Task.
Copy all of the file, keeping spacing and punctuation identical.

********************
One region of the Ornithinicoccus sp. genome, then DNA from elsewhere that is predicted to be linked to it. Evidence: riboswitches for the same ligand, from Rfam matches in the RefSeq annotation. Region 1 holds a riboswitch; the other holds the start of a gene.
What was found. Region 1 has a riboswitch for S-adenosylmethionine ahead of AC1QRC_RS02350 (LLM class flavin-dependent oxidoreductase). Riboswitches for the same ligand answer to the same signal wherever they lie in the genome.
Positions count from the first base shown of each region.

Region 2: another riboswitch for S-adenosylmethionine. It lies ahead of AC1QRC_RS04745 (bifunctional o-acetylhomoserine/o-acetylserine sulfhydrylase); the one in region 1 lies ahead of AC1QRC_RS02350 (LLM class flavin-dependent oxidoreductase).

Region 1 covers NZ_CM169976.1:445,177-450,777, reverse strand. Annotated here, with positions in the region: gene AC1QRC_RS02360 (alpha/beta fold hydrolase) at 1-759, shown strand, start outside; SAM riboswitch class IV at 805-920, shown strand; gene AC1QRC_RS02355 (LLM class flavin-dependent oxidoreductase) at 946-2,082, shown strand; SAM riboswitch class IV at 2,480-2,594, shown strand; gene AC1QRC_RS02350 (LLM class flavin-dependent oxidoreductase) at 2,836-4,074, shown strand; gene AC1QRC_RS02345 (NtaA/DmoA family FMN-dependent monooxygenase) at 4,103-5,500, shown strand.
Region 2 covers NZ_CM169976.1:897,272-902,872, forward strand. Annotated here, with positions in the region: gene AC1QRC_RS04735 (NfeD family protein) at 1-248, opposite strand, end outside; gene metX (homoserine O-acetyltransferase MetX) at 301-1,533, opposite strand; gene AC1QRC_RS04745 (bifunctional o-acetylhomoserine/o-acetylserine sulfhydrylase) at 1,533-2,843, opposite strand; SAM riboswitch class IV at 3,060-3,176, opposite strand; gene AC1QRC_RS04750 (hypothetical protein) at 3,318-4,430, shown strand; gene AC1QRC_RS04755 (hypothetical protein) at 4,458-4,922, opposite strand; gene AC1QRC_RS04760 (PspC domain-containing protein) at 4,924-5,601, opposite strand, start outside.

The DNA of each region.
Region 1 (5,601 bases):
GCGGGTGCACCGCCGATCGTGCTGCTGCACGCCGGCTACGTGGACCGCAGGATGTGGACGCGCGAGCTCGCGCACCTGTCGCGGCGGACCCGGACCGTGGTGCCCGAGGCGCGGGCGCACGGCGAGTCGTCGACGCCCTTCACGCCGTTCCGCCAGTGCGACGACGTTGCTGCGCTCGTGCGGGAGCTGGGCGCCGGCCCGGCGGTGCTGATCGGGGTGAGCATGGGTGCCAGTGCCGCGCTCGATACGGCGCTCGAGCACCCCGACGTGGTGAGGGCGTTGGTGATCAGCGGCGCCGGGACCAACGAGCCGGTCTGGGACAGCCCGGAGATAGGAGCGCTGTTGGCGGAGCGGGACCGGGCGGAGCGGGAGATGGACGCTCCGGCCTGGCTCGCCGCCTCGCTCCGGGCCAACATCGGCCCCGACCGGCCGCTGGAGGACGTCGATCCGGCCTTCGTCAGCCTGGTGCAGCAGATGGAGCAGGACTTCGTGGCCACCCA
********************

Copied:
One region of the Ornithinicoccus sp. genome, then DNA from elsewhere that is predicted to be linked to it. Evidence: riboswitches for the same ligand, from Rfam matches in the RefSeq annotation. Region 1 holds a riboswitch; the other holds the start of a gene.
What was found. Region 1 has a riboswitch for S-adenosylmethionine ahead of AC1QRC_RS02350 (LLM class flavin-dependent oxidoreductase). Riboswitches for the same ligand answer to the same signal wherever they lie in the genome.
Positions count from the first base shown of each region.

Region 2: another riboswitch for S-adenosylmethionine. It lies ahead of AC1QRC_RS04745 (bifunctional o-acetylhomoserine/o-acetylserine sulfhydrylase); the one in region 1 lies ahead of AC1QRC_RS02350 (LLM class flavin-dependent oxidoreductase).

Region 1 covers NZ_CM169976.1:445,177-450,777, reverse strand. Annotated here, with positions in the region: gene AC1QRC_RS02360 (alpha/beta fold hydrolase) at 1-759, shown strand, start outside; SAM riboswitch class IV at 805-920, shown strand; gene AC1QRC_RS02355 (LLM class flavin-dependent oxidoreductase) at 946-2,082, shown strand; SAM riboswitch class IV at 2,480-2,594, shown strand; gene AC1QRC_RS02350 (LLM class flavin-dependent oxidoreductase) at 2,836-4,074, shown strand; gene AC1QRC_RS02345 (NtaA/DmoA family FMN-dependent monooxygenase) at 4,103-5,500, shown strand.
Region 2 covers NZ_CM169976.1:897,272-902,872, forward strand. Annotated here, with positions in the region: gene AC1QRC_RS04735 (NfeD family protein) at 1-248, opposite strand, end outside; gene metX (homoserine O-acetyltransferase MetX) at 301-1,533, opposite strand; gene AC1QRC_RS04745 (bifunctional o-acetylhomoserine/o-acetylserine sulfhydrylase) at 1,533-2,843, opposite strand; SAM riboswitch class IV at 3,060-3,176, opposite strand; gene AC1QRC_RS04750 (hypothetical protein) at 3,318-4,430, shown strand; gene AC1QRC_RS04755 (hypothetical protein) at 4,458-4,922, opposite strand; gene AC1QRC_RS04760 (PspC domain-containing protein) at 4,924-5,601, opposite strand, start outside.

The DNA of each region.
Region 1 (5,601 bases):
GCGGGTGCACCGCCGATCGTGCTGCTGCACGCCGGCTACGTGGACCGCAGGATGTGGACGCGCGAGCTCGCGCACCTGTCGCGGCGGACCCGGACCGTGGTGCCCGAGGCGCGGGCGCACGGCGAGTCGTCGACGCCCTTCACGCCGTTCCGCCAGTGCGACGACGTTGCTGCGCTCGTGCGGGAGCTGGGCGCCGGCCCGGCGGTGCTGATCGGGGTGAGCATGGGTGCCAGTGCCGCGCTCGATACGGCGCTCGAGCACCCCGACGTGGTGAGGGCGTTGGTGATCAGCGGCGCCGGGACCAACGAGCCGGTCTGGGACAGCCCGGAGATAGGAGCGCTGTTGGCGGAGCGGGACCGGGCGGAGCGGGAGATGGACGCTCCGGCCTGGCTCGCCGCCTCGCTCCGGGCCAACATCGGCCCCGACCGGCCGCTGGAGGACGTCGATCCGGCCTTCGTCAGCCTGGTGCAGCAGATGGAGCAGGACTTCGTGGCCACCCA